When I we went to the Heifer farm, we made a fire. In Tibet, we used the “tepee method”. This method makes the wood line up like a Native American tepee, not like toilet paper. Then we lit a match inside the tepee. It took awhile, but after about a billion tries we got the fire to light. After we did, it stayed lit as long as it was needed. Gathering sticks, arranging them, lighting them and cooking over it to receive a not so nutritious result is a lot harder then using a microwave and waiting 30 seconds to eat huh?
On our field trip, some of us stopped at replica Colonia, a rural town on the border of Mexico and the U.S.. We learned about their housing, which was small, shabby, and not made on a good foundation. We were going to have a meal, but getting our meal wasn’t as easy as it is here. First some of us had to collect wood for our fire, then we made a teepee structure of the wood around some newspaper, and started to create the fire. While we were creating the fire, some other kids in our group were chopping the vegetables and making a mix of tomatoes, bell peppers, onions, and black beans. Before we could even started cooking, the fire went out. We had to start over and make a new fire. A couple of us kept the fire going and the others cooked the food. Finally our meal was ready. We ate our meal, and nearly all of us thought it tasted great.
During the Heifer field trip we took some time to look at a store bought egg and an Overlook Farm egg (laid right there by a chicken) crack them, and compare the differences. The major differences between the Overlook egg and the store bought egg is that the Overlook egg white is more see-through than the store bought one. In the yolk of the Overlook egg there was this white spot call the embryos which means the egg is still able to produce a chick. The egg yolk from Overlook is also darker. A fun fact about eggs is that you can tell what color the eggshell will be by looking at the chicken’s ears. The Overlook eggs were white and blue, while the store bought one was just plain brown.
At the station based on Peru, there were guinea pigs, llamas and alpacas which is what Heifer donates to the people in Peru. Our guide told us that in Peru they eat guinea pigs and got milk, money, muscle, more and motivation from the alpacas and llamas because they’re big and strong so they can carry stuff for people. They can also milk them and with an alpaca and llama, they can have babies and the owner and can sell them to someone else so they can benefit from the llamas and alpacas as much as they do. They can also sell the milk to people and they can have more substantial meals than what they used to have. These animals can also motivate the owners to live and eat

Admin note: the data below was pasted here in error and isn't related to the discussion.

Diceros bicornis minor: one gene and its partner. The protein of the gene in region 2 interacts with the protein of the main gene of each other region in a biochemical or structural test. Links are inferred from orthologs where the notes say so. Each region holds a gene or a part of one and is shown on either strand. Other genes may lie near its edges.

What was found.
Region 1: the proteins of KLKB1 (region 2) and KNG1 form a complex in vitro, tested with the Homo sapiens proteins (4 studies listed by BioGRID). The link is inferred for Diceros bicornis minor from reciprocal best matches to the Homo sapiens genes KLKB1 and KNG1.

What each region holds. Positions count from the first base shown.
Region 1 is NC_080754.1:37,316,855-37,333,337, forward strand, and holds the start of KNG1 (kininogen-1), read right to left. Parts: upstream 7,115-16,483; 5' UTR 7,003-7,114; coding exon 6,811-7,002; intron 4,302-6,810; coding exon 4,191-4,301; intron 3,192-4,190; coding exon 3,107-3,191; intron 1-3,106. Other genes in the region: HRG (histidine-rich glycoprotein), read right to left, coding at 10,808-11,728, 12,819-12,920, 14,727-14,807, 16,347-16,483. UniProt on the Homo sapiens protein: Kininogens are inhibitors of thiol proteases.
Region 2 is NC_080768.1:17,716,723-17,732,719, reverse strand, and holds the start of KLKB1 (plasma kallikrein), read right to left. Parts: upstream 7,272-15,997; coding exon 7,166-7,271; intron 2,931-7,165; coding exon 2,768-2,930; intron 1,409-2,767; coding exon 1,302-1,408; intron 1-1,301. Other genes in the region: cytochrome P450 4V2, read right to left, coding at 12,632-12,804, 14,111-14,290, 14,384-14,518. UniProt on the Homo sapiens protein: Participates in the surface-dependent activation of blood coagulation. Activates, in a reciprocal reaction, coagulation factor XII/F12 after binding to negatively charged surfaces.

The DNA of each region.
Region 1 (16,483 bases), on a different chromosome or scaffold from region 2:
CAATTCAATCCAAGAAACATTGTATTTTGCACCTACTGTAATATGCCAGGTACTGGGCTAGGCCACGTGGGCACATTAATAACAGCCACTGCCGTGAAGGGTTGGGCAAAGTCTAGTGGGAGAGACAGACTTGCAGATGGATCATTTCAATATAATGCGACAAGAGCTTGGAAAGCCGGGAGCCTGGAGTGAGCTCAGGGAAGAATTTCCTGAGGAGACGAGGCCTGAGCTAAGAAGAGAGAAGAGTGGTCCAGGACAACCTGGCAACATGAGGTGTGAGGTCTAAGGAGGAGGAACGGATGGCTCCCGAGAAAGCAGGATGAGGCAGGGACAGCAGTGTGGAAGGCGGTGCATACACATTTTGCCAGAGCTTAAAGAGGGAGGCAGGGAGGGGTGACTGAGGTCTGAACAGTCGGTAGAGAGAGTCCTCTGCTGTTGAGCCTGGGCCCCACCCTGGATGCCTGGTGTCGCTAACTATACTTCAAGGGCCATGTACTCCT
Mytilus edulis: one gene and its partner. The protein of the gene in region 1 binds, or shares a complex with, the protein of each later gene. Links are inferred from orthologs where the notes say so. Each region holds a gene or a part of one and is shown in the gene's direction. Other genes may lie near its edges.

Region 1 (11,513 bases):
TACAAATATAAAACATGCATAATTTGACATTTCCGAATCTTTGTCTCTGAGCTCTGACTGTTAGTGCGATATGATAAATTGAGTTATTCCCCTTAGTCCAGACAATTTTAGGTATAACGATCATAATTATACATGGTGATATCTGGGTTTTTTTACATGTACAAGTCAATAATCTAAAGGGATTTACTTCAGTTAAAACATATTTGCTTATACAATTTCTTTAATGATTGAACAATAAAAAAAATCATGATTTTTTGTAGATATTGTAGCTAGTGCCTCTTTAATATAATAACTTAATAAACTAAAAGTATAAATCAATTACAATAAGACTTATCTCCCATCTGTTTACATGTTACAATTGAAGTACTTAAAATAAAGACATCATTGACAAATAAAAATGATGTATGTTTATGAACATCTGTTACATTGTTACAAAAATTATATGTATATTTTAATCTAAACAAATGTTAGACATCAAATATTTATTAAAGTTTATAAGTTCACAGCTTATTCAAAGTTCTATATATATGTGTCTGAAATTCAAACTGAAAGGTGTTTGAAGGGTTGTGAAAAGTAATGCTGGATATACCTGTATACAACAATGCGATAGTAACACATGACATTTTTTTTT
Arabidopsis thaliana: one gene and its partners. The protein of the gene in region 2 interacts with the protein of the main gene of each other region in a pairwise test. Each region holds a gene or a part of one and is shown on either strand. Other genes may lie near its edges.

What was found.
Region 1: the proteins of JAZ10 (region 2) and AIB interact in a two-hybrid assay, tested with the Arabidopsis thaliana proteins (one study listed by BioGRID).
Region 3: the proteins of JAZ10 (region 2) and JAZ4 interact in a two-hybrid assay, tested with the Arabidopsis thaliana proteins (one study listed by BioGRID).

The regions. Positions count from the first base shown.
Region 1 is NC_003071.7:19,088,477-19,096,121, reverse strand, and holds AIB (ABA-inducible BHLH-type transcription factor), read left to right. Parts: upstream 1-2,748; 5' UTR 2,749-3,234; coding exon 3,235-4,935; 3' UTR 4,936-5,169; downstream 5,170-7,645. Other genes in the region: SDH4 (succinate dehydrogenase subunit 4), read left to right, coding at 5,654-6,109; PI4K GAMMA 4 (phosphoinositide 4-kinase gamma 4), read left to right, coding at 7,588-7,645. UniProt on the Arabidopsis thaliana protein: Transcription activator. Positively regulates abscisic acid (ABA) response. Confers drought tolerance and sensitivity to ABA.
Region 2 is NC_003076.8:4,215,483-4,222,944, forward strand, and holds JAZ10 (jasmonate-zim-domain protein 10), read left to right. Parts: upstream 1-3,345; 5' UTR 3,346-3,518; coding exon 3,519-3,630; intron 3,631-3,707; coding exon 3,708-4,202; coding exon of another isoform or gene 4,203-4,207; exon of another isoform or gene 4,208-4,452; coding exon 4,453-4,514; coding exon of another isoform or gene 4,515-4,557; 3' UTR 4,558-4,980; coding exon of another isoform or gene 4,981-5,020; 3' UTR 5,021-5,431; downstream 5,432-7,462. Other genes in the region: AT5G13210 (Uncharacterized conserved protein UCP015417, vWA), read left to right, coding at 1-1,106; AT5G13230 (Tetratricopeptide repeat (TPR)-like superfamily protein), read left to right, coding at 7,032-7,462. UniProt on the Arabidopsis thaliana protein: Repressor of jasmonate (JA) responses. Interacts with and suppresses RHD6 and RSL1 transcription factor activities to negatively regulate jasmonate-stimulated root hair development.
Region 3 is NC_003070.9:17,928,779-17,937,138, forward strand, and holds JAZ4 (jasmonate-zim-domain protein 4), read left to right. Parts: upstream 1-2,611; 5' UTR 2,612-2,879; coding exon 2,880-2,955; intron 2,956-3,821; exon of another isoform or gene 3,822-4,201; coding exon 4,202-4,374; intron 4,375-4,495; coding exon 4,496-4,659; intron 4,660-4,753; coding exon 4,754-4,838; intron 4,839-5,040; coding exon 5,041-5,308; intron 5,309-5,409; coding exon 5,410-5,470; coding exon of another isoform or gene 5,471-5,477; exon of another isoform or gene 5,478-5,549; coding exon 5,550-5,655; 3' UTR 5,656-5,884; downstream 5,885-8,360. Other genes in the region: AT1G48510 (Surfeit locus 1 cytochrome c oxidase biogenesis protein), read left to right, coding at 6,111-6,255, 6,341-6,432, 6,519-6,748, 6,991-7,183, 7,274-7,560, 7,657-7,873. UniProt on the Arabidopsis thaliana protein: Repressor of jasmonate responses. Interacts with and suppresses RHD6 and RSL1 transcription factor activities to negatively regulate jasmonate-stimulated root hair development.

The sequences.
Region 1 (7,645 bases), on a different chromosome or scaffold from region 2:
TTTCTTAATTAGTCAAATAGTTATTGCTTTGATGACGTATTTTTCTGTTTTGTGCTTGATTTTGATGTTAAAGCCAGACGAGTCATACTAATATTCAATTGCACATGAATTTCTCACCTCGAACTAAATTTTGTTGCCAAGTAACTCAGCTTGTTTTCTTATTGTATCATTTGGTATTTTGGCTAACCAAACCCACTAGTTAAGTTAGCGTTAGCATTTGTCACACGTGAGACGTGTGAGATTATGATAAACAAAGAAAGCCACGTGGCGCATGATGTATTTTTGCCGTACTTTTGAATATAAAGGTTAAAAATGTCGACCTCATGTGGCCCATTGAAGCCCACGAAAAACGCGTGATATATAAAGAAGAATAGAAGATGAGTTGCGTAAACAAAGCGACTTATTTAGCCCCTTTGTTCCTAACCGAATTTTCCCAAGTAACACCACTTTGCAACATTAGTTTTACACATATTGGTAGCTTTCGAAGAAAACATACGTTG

In the surroundings for Peru, there was a small house that looked like it was made of dried mud or sand stone and twigs from dead trees as coverage. They also had a hutch for the guinea pigs and a small field for the alpacas and llamas.
Milking a goat is kind of weird and cool at the same time. It has an awkward warm sensation.Before milking a goat everybody bleached their hands because it would keep the goat from getting infected and if someone on accident touched the milk it wouldn’t go bad. While milking it the goat chews on some sweet oats with molasses in them. The goat was in Guatemala. (I’m focused on the goats but Casey will give you the rest on the Chapin country.) Milking a goat or even having goats can help people because goats can get milk, money, motivation, and meat. They can also reproduce (more babies) and give material.
Going to Overlook Farm was very different from the average, boring, museum field trip. My article isn’t going to be about Overlook Farm in general. It’s about dragging bright colors out of the ground. Thanks to Heifer International, we got to pick carrots fresh out of the ground! With a variety of shapes, sizes, and colors, picking the carrots was definitely one of my favorite parts. But before that, I need to talk about the garden that they had. They have about an acre of over 25 different fruits and vegetables from strawberries to dry beans and butternut squash. They raise the cropbeds beside walking paths so the dirt doesn’t get ruined.
So, my group walked in a single file line to the middle of the beds and the tour guide loosened the dirt as we all pulled at the skinny base of the carrot tops and revealed purple, orange, white, and yellow unusual vegetables. Some of the carrots were entwined together, some of them were thick cylinders, there was even some where two carrots joined together at the base. Walking into the kitchen, the chef began talking to us about how they preserve different fruits and vegetables, like pickling and drying. The kids got to try different preserved vegetables with dip and even dried cherry tomatoes. We placed the carrot tops in a large bowl to be fed to the rabbits on the farm. Some students even got to feed the rabbits themselves.
The Guatemalan station at the Heifer international farm was a wonderful experience. The station included multiple chickens and an abundance of rabbits. Guatemala also included a goat milking station. (You can read Liam’s article to learn more about that fantastic experience.) Although we cooked meals at many of the stations, Guatemala was not one that provided food. I learned that culture in Guatemala is very different from our own culture. The Heifer experience was one of the most fun trips I’ve ever been on and I hope many agree.